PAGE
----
Aunt Jane's Sour Black Bread
Aunt Jane's Sour Black Bread Well I finally decided to attempt making this. I finally managed to get the recipe from my Aunt Jane. Although we are not related by blood, I have always known her as my Aunt Jane and spent the most wonderful times at her farm in NJ. Though she is unable to do the kneading now, (she's 83, legally blind now and not as strong as she used to be) she still enjoys baking. My uncle Ullar is now her hands. My Aunt and Uncle are from Estonia. I have fond memories of helping my Aunt and her mother, tante', bake from the time I was 6 or so. We would spend hour’s just talking and kneading dough or peeling apples, or rolling up her WONDERFUL sugar crescents. (Yes I am getting more recipes). "sigh"....back to reality now This bread is very dense. The following recipe makes approximately 5 loaves. My Aunt Always bakes in bulk; she also told me that this bread freezes wonderfully. I have done my best at transcribing this recipe as you will see she is a "handful of this and that" type baker.Aunt Jane's Sour Black BreadIngredientsStarter day 1 2 “handfuls” or 5.4 ounces of *Rye Flour 350 ml warm waterStarter day 2 One more “handful” of *Rye FlourPre Dough (for lack of a better term)All of starter7 to 8 cups of warm water5 lbs *Rye flour8tsp sugar8tsp saltDoughAll of Pre dough
2T yeast**2 lbs or more of APFDay 1 StarterA REALLY BIG bowl In a 2 qt container put two "handfuls" of *Rye flour. My 2 handfuls weighed app. 5.4 ounces.
Add enough water to make a "loose" batter, for me that was 350ml of water. Cover with a damp cloth and let sit overnight in a warm place.
Gotta Love Pickle Jars
Day 2 Starter
So, on day 2 my starter looked like this. Add in another handful of rye flour and stir. Put back in warm place for another 24 hours. Day 3 do nothing. Now at this point her recipe varies. My Uncle Ullar, Likes his bread very sour. So he waits an additional day before making his pre dough. I started mine on day 4.
So I mixed my starter with the 8 cups of warm water then added the 5 pounds of *rye flour. This will take some doing. I finally gave up on the spoon and dug in with my mitts. After mixing, add your sugar then salt and mix again. Yep, it looks like heavy sludge. Put it all in a bowl and covered with a towel then back in the proofer overnight. My Aunt makes her final dough in the morning. My Uncle waits a while, as did I.
After 24 or so hours, I heavily floured my flour bench, got out my handy scraper and went to work. For those of you with industrial size mixers (mines only a 6 qt) this should be a breeze.
**Now, the 2 tablespoons of yeast needs to be mixed in with the pre dough then add your flour. I used instant yeast so I mixed it into my initial 2 pounds of flour and kneaded it in that way. Kneading time was 10 minutes, when I finally had added enough flour to make an elastic dough.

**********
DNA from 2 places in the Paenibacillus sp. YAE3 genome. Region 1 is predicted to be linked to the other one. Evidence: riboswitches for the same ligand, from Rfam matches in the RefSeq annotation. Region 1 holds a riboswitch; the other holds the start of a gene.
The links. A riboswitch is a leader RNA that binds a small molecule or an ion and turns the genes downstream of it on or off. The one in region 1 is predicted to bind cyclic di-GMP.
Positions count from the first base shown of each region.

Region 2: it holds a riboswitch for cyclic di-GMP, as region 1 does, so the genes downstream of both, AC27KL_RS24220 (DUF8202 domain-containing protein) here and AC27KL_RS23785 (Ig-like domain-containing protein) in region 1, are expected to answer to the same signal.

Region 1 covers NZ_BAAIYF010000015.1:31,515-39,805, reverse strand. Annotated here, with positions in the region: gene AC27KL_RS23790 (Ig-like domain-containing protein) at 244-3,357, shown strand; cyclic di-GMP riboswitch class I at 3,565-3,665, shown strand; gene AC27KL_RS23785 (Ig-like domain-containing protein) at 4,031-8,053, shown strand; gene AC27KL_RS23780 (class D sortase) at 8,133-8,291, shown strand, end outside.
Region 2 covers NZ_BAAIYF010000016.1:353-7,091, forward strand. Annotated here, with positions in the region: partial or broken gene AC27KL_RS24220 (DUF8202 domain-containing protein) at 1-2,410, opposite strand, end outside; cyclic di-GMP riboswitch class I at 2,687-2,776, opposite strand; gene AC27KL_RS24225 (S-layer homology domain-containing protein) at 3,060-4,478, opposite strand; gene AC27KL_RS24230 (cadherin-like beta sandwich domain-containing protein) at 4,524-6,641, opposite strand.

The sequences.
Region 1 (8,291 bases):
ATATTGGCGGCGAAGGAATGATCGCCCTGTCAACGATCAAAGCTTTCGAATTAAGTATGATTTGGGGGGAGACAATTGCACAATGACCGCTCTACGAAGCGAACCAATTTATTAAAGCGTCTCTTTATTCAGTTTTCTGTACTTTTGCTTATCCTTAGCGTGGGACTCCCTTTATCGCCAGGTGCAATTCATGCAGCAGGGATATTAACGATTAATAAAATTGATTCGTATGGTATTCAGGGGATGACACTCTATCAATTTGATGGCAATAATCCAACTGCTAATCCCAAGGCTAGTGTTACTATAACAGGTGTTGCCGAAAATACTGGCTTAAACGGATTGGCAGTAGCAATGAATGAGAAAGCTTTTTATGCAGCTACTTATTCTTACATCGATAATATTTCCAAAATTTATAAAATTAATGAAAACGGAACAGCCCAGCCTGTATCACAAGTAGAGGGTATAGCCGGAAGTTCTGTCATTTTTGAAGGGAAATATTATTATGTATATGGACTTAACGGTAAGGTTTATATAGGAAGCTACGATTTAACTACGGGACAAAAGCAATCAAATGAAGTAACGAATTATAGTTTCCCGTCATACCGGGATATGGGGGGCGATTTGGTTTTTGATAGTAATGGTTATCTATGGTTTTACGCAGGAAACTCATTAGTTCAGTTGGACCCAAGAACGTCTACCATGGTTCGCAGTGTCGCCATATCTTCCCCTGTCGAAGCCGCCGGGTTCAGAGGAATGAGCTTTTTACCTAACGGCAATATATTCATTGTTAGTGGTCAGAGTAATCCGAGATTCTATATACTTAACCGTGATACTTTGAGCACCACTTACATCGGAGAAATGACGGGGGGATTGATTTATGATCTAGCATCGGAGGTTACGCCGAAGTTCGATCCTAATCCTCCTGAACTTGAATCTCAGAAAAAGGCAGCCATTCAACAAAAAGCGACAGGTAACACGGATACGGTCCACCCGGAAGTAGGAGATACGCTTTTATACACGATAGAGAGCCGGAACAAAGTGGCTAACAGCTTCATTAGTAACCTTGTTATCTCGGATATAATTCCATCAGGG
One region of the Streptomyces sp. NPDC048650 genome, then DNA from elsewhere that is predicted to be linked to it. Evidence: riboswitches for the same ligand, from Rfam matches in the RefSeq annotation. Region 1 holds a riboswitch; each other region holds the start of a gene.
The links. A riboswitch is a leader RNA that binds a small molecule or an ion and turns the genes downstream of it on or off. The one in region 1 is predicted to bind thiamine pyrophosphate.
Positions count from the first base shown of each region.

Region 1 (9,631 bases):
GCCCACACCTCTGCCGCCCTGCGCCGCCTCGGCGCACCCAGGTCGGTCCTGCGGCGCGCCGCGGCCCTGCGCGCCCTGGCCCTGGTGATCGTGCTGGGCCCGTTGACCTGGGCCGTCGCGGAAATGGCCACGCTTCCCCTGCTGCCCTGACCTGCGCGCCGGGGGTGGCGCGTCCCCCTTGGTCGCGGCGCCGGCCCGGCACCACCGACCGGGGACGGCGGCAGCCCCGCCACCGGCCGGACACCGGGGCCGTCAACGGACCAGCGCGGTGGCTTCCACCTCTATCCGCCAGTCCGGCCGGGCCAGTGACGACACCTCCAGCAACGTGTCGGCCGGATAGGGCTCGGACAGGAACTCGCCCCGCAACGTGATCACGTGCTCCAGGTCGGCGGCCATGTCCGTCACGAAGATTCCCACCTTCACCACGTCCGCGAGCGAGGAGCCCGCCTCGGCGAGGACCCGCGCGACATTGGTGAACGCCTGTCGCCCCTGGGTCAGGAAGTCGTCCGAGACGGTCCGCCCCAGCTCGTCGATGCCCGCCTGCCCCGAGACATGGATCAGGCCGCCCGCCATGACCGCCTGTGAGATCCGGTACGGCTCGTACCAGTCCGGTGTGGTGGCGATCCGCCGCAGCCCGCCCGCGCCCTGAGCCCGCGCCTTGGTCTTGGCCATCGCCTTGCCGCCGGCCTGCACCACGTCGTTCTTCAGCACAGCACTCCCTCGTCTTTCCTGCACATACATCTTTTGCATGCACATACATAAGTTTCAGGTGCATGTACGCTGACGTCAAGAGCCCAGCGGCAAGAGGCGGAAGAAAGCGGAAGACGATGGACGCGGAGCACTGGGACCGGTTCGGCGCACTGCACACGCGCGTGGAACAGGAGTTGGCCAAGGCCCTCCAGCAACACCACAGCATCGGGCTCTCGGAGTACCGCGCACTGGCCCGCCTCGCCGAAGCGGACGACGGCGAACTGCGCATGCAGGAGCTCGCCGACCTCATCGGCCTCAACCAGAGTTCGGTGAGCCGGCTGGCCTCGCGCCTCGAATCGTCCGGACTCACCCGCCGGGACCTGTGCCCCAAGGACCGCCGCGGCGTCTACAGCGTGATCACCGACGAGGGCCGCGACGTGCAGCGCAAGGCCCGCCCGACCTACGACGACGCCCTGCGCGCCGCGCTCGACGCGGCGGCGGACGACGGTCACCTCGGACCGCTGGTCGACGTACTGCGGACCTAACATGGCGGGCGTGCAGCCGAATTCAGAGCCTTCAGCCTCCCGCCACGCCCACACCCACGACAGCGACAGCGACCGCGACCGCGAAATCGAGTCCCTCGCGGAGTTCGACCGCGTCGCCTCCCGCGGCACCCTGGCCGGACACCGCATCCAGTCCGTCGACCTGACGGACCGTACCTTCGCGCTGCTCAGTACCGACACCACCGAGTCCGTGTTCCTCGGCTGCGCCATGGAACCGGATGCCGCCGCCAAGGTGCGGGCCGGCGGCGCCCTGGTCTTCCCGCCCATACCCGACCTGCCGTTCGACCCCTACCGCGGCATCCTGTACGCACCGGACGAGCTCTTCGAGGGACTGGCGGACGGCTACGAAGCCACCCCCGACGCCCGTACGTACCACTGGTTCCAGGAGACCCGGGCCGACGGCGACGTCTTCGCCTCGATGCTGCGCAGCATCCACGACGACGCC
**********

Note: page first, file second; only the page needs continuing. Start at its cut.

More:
Place in greased bowl and let rise for 1 ½ hours. Punch down, fold and load into greased and floured pans. (Okay, I didn’t flour my pans) Let rise until doubled that was around 1 ½ hrs for me. Bake in a 375 degree oven for 1 hour 15 minutes. The outside is very crispy and the bread is dense and you can taste the sour in it. It brings back wonderful memories.
*The only flour that she has found in the states that works with this recipe is Hodgson Mill Whole Grain Rye flour
I just want to check - the APF is all-purpose flour? So this is a predominately rye flour bread, but it does have some wheat flour in it? Much of the technique is similar to at least one style of Lithuanian black bread, except we use no wheat flour at all - I'm still trying to work that out, as I just love that type of bread.
Labas! Dulke -
I just saw your post about your attempts to make Lithuanian rye. I found a recipe years ago online for Latvian rye using apple cider that I have modified that works quite well. I'm sure I will continue to tweak it as I go along. One of the key changes I made was that the recipe called for yeast, yet I am a purist, so I use only my wild starter.
Do you have any Lithuanian rye bread recipes you'd care to share?
My grandmother was also "a handful of this and a pinch of that" type of cook/baker according to my mom, and Mom never really learned her recipes. Grandma lived in a different state, so I didn't have the privilege of learning from her, and none of her recipes have made it to the 21st century. I just lost my mother last month - she loved my baking, so it has been hard to get back to it, but I baked today for the first time since.
I make a mean Aguonu Pyragas (Poppyseed Roll). Another recipe I found online and tweaked so that it tasted more like grandma's.
Yes it is All Pupoose flour. Just the way m Aunt makes it. it is EXtremely dense
It sounds like you have wonderful memories. I'm glad you're getting the recipes. I like playing with my food, but I can't imagine kneading 7 pounds of mostly rye by hand!
Its a great time to vent ;)